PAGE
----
Heaven in the Clouds

28 09 2010

The Pilgrim Hike

I may seem like the same person, but in a small, barely perceptible way, I am not. That is because I just spent a week at a transformative place.

I’ve just returned from Rancho La Puerta Spa, where I spent the week alternating between challenging mountain hikes and exercise classes, relaxing pool time and massages, and things like birdwatching. Three times a day I hot-footed it to the dining hall for world-class vegetarian spa fare. Of course, two days of that included teaching some cooking classes, but they were so fun that it hardly seemed like work.

For vegetarians and omnivores alike, the food is at the center of the rejuvenation and healing that Rancho La Puerta offers. Perched in the mountains of Tecate Mexico, the Ranch enjoys a Mediterranean climate, and can grow much of its own food. In fact, a four -mile hike featuring a tour of the immaculate organic garden is a big hit with most guests, even if they don’t till the soil at home.  Head gardener Salvador Tinajero tends six acres of gorgeous farmland, striped with bright flowers of pollinator rows, intended to draw beneficial insects.

The blossoms call out to bees and hummingbirds

The cooking classes all start with Salvador’s tour of the garden, and students get to pick some of the produce that will be used in class. We pulled some leeks, but the exciting part was picking the perfect, ripe strawberries we would use to garnish our dessert. I know I ate as many as I put in the basket. Local and sustainable is the mantra for food on the Ranch, so I put my menus together based on what would be in season.

Strawberries in September (and kitty)

The classes are hands on, which means that the guests dive in and cook the dishes themselves, with the guidance of the instructor and three assistants. It’s really a blast, as everybody gets caught up in turning the garden’s bounty into a tasty dinner or lunch.

My talented sous-chefs

Pear and Apple Salad with Nasturtiums

But what was absolutely the most relaxing thing about the Ranch was the fact that someone else made me three delicious, satisfying organic vegetarian meals every day. I didn’t so much as pass a grocery store or slice a banana. I’m still looking for my sliced papaya every morning-the tree ripened, deep orange fruit was served alongside a breakfast buffet of fruits and muesli, and it was a world apart from the papaya we get here. Hot cereals, little omelets and an array of other goodies helped us fuel up for the day. Lunch buffets served up beautiful compositions in salad, bowls of veggie soup and things like tostadas or a light “local cheese” sandwich with caramelized onions. Dinner was fine dining, with beautifully plated salads, lush soups and carefully garnished and composed main courses. Perfectly portioned desserts closed the meal, on white plates dabbed and drizzled with colorful sauces.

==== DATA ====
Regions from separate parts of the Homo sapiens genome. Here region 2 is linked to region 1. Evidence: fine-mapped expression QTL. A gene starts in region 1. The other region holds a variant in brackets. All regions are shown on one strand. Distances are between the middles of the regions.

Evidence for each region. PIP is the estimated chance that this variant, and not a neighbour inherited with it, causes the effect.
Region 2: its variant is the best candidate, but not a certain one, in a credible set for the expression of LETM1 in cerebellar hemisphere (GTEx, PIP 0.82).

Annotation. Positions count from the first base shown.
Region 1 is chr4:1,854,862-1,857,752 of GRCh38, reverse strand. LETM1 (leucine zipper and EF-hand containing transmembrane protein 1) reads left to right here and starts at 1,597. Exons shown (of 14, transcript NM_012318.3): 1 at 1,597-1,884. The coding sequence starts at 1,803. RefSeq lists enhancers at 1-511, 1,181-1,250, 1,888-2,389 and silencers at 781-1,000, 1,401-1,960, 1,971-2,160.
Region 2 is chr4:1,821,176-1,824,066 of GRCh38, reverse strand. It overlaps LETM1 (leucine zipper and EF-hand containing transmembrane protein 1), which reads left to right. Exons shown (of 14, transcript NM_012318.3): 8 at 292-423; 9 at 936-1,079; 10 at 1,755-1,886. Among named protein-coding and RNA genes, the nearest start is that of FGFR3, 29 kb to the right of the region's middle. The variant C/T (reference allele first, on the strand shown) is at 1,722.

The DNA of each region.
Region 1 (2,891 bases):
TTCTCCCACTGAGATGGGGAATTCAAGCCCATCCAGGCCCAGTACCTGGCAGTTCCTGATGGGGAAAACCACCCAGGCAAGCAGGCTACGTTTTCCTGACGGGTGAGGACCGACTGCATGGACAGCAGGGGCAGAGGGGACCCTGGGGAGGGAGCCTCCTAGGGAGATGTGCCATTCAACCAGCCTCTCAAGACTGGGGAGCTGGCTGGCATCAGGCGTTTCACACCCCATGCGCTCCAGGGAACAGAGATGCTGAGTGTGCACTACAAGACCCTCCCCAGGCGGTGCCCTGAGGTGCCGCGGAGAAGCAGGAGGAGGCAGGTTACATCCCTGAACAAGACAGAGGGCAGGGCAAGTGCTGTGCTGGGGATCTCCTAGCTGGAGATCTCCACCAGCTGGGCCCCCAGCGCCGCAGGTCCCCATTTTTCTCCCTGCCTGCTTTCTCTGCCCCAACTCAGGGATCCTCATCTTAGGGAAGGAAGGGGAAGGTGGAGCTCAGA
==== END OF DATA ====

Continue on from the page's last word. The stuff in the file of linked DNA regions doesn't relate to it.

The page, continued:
Chiles Rellenos, RLP-style

Of course, having someone make low-fat veg food and then portion it out to create a 1500 calorie day means you can just enjoy the heck out of it and not even think. The Ranch has a nutritionist on staff to analyze the meals, and Chef Gonzalo Mendoza has a talent for making sure the food leaves you not just satisfied, but happy. The plates are a feast for the eyes, and a deft handling of textures and flavors transforms the just picked foods into genuinely gourmet treats.

A week of this pampering left me relaxed and invigorated. Everyone is so happy at the Ranch, from the people who work there to the guests, and there is nothing to do but be good to yourself.

So, if you want a great spa getaway, check out the Rancho La Puerta. From what I hear, it’s one of the best values in the world of spas. If that is not in the budget, take a look at the Rancho La Puerta Cookbook. You can always decide to eat spa for a week at home, and nourish yourself just like spa-goers do.

Now if I could bring Mount Kuchumaa home, then I would be all set.





King Kabocha

21 09 2010

When Fall weather starts blowing in, signaling the icy times to come, there is one consolation. Beautiful sweet winter squashes start piling up at the market, where we can pick from an astonishing array of shapes, sizes and colors. The colossal Hubbard dwarfs the petite Sweet Dumpling, while the curvy Butternut lounges provocatively next to the opulent Turban. I love them all, but there is one squash I reach for again and again.

Kabocha.

Sometimes called Japanese pumpkin, the squat, round kabocha is dark green and often streaked with lighter green, but always kind of bumpy. It looks like a buttercup, without the cup, if you know what they look like.